"It is really a case of one set of subsidy against another," says I J Raju, energy consultant who developed the operational manual for the GEF-WB assisted SPV programme. Experts feel that although the GEF itself is acting as a subsidy for the development of alternative energy technology, it cannot at the same time compete against existing national energy programmes simply because these are already enjoying state subsidies.
There has been other problems, too. The programme was based on premise that once information on the new technology spreads, the market will develop on its own to make the technology affordable. "But this has been proved wrong in the case of SPV. People have kept away from it as the costs continue to be prohibitive," says Chandra Shekhar Sinha, an energy expert.
The project managers have already spent about US $1 million in market surveys and promotional campaigns to sensitise the market to SPV system without any visible impact. The market of for SPV products have always been suspect. Sinha alleges that the WB in its preliminary surveys had relied on simplistic statistical assumptions on expenditure on fuel and lighting in rural areas and assumed a vast untapped market for SPV systems.
Experts feel that it will be misleading to cite steep increase in turnover in the SPV industry in past few years to give an impression that wide market exists. They point out that the industry is heavily dependent on the assured market from the state-supported programmes in the telecommunications, railways, defence and other sectors. "Even that market is stagnating because of the ongoing attempts at reducing subsidy," warns T K Bhattacharya, an photovoltaic consultant who drew up performance specifications for the SPV market development programme.
As all hopes of meeting one of the core objectives of developing the market in the "agricultural sectors" for SPV look increasingly bleak, the WB is switching to urban markets. Bhattacharya points out, "The Bank's survey indicated that the market for SPV products was limited to urban areas with higher purchasing capacity. But unfortunately, the programme is not taking off even in urban areas."
While the SPV programme has fallen flat, the other 2 components of the GEF-WB assisted renewable energy programme -- wind energy and small hydro project -- have performed better because they enjoy greater market support. Against zero utilisation in the SPV programme, utilisation in wind energy and small hydro sector is 19 and 17 per cent respectively. "Wind energy has attracted investment from the corporate sector because the pay back period is short, there is an attractive tax shelter and the quantum of power generated justifies the cost of risk involved in switching over to an alternative energy source," maintains B V Rao, manager, IREDA.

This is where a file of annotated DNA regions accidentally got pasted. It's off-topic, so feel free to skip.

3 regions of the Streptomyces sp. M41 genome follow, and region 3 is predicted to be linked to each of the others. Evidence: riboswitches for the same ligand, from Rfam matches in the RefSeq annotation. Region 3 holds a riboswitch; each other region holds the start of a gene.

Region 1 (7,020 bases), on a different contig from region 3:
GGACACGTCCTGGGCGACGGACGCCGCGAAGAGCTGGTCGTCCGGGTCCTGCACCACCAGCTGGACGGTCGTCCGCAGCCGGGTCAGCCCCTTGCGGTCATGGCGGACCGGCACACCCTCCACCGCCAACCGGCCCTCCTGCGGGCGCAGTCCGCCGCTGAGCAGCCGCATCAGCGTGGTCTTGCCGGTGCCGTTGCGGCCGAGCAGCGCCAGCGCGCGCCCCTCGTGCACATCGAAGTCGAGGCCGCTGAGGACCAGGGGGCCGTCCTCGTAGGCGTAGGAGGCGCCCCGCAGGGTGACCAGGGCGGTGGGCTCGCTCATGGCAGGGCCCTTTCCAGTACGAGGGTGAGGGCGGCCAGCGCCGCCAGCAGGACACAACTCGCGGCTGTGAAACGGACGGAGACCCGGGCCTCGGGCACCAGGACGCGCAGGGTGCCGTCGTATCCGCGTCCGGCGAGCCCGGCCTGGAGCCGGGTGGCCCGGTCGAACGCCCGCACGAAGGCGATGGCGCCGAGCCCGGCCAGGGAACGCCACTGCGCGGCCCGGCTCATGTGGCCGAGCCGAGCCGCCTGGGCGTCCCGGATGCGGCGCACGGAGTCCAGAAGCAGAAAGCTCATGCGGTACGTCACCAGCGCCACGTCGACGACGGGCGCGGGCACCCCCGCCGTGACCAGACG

But even these firms find the GEF-WB package less attractive as it is easier to obtain credit from Industrial Credit and Investment Corporation of India and Industrial Development Bank of India because of their simpler procedures even though the interest rates are higher. Large Indian manufacturers of wind electric generators and solar cells like NEPC-Micon, BHEL and CEL even generate funds from internal sources.
But the large Indian public sector companies which developed under a protected market are critical of the GEF-WB programme as they feel threatened by the influx of foreign competition abetted by the WB. Complains Brig Naraynan, "We have sensitised the market for wind energy for nearly a decade. Why take away the market from us?"
At the same time, some large and medium private manufacturers are ready to jump into the fray provided the deal comes to them at easier terms. Demands Raju, "Many of these firms will come forward if the WB allows IREDA to soften its terms for the manufacturers." The private manufacturers have already tabled their demand for loans at a much lower rate of interest, depreciation rate allowed for investments in SPV systems be taken up to 200 per cent and that manufacturers be allowed to act as financial intermediaries so that they can directly lease out SPV systems.
Whether India will be able to influence the GEF to address its national concerns more appropriately is still to be seen. As of now, the GEF is within its mandate in pushing for high cost options. But S K Sharma, director, energy research centre of the University of Punjab at Chandigarh, warns, "The WB by using the GEF mandate of promoting environmentally-sound investment may push environmentally-benign technology to create more markets for the North."